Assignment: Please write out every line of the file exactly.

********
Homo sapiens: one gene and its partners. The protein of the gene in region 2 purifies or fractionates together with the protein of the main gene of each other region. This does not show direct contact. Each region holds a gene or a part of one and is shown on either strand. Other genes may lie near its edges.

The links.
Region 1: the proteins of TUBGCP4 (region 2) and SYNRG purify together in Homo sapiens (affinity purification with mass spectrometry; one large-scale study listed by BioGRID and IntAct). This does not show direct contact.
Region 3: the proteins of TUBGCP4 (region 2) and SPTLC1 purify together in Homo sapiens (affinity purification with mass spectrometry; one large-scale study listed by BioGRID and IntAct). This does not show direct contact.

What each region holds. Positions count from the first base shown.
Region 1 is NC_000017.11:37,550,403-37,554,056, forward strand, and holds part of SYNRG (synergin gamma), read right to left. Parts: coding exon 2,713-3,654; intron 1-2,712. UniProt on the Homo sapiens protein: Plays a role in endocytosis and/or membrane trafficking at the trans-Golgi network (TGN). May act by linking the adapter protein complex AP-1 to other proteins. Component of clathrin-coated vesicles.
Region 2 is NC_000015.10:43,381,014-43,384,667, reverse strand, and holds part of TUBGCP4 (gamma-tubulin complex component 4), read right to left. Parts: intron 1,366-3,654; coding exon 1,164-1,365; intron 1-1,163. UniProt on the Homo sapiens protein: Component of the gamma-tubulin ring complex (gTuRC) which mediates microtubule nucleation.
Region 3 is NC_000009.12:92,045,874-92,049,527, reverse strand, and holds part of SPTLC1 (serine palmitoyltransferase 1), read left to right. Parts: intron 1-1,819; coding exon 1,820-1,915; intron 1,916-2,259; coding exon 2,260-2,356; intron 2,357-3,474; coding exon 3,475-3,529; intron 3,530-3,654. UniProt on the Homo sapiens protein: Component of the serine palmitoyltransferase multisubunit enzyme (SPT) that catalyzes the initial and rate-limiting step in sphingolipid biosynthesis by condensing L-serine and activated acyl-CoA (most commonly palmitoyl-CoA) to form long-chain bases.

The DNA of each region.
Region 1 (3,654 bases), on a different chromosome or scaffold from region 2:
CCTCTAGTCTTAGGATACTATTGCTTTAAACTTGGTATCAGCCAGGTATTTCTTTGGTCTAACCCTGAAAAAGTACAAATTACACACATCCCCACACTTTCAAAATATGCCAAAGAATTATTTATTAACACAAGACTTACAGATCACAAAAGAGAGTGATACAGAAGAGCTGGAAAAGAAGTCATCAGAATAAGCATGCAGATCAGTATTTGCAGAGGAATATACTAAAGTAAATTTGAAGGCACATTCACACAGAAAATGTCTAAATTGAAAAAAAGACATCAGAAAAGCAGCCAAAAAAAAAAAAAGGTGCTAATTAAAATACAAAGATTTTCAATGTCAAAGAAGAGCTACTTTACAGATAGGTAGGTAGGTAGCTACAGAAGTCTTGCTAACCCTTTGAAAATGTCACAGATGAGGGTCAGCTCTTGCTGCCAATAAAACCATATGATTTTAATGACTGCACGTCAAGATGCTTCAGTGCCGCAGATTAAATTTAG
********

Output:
Homo sapiens: one gene and its partners. The protein of the gene in region 2 purifies or fractionates together with the protein of the main gene of each other region. This does not show direct contact. Each region holds a gene or a part of one and is shown on either strand. Other genes may lie near its edges.

The links.
Region 1: the proteins of TUBGCP4 (region 2) and SYNRG purify together in Homo sapiens (affinity purification with mass spectrometry; one large-scale study listed by BioGRID and IntAct). This does not show direct contact.
Region 3: the proteins of TUBGCP4 (region 2) and SPTLC1 purify together in Homo sapiens (affinity purification with mass spectrometry; one large-scale study listed by BioGRID and IntAct). This does not show direct contact.

What each region holds. Positions count from the first base shown.
Region 1 is NC_000017.11:37,550,403-37,554,056, forward strand, and holds part of SYNRG (synergin gamma), read right to left. Parts: coding exon 2,713-3,654; intron 1-2,712. UniProt on the Homo sapiens protein: Plays a role in endocytosis and/or membrane trafficking at the trans-Golgi network (TGN). May act by linking the adapter protein complex AP-1 to other proteins. Component of clathrin-coated vesicles.
Region 2 is NC_000015.10:43,381,014-43,384,667, reverse strand, and holds part of TUBGCP4 (gamma-tubulin complex component 4), read right to left. Parts: intron 1,366-3,654; coding exon 1,164-1,365; intron 1-1,163. UniProt on the Homo sapiens protein: Component of the gamma-tubulin ring complex (gTuRC) which mediates microtubule nucleation.
Region 3 is NC_000009.12:92,045,874-92,049,527, reverse strand, and holds part of SPTLC1 (serine palmitoyltransferase 1), read left to right. Parts: intron 1-1,819; coding exon 1,820-1,915; intron 1,916-2,259; coding exon 2,260-2,356; intron 2,357-3,474; coding exon 3,475-3,529; intron 3,530-3,654. UniProt on the Homo sapiens protein: Component of the serine palmitoyltransferase multisubunit enzyme (SPT) that catalyzes the initial and rate-limiting step in sphingolipid biosynthesis by condensing L-serine and activated acyl-CoA (most commonly palmitoyl-CoA) to form long-chain bases.

The DNA of each region.
Region 1 (3,654 bases), on a different chromosome or scaffold from region 2:
CCTCTAGTCTTAGGATACTATTGCTTTAAACTTGGTATCAGCCAGGTATTTCTTTGGTCTAACCCTGAAAAAGTACAAATTACACACATCCCCACACTTTCAAAATATGCCAAAGAATTATTTATTAACACAAGACTTACAGATCACAAAAGAGAGTGATACAGAAGAGCTGGAAAAGAAGTCATCAGAATAAGCATGCAGATCAGTATTTGCAGAGGAATATACTAAAGTAAATTTGAAGGCACATTCACACAGAAAATGTCTAAATTGAAAAAAAGACATCAGAAAAGCAGCCAAAAAAAAAAAAAGGTGCTAATTAAAATACAAAGATTTTCAATGTCAAAGAAGAGCTACTTTACAGATAGGTAGGTAGGTAGCTACAGAAGTCTTGCTAACCCTTTGAAAATGTCACAGATGAGGGTCAGCTCTTGCTGCCAATAAAACCATATGATTTTAATGACTGCACGTCAAGATGCTTCAGTGCCGCAGATTAAATTTAG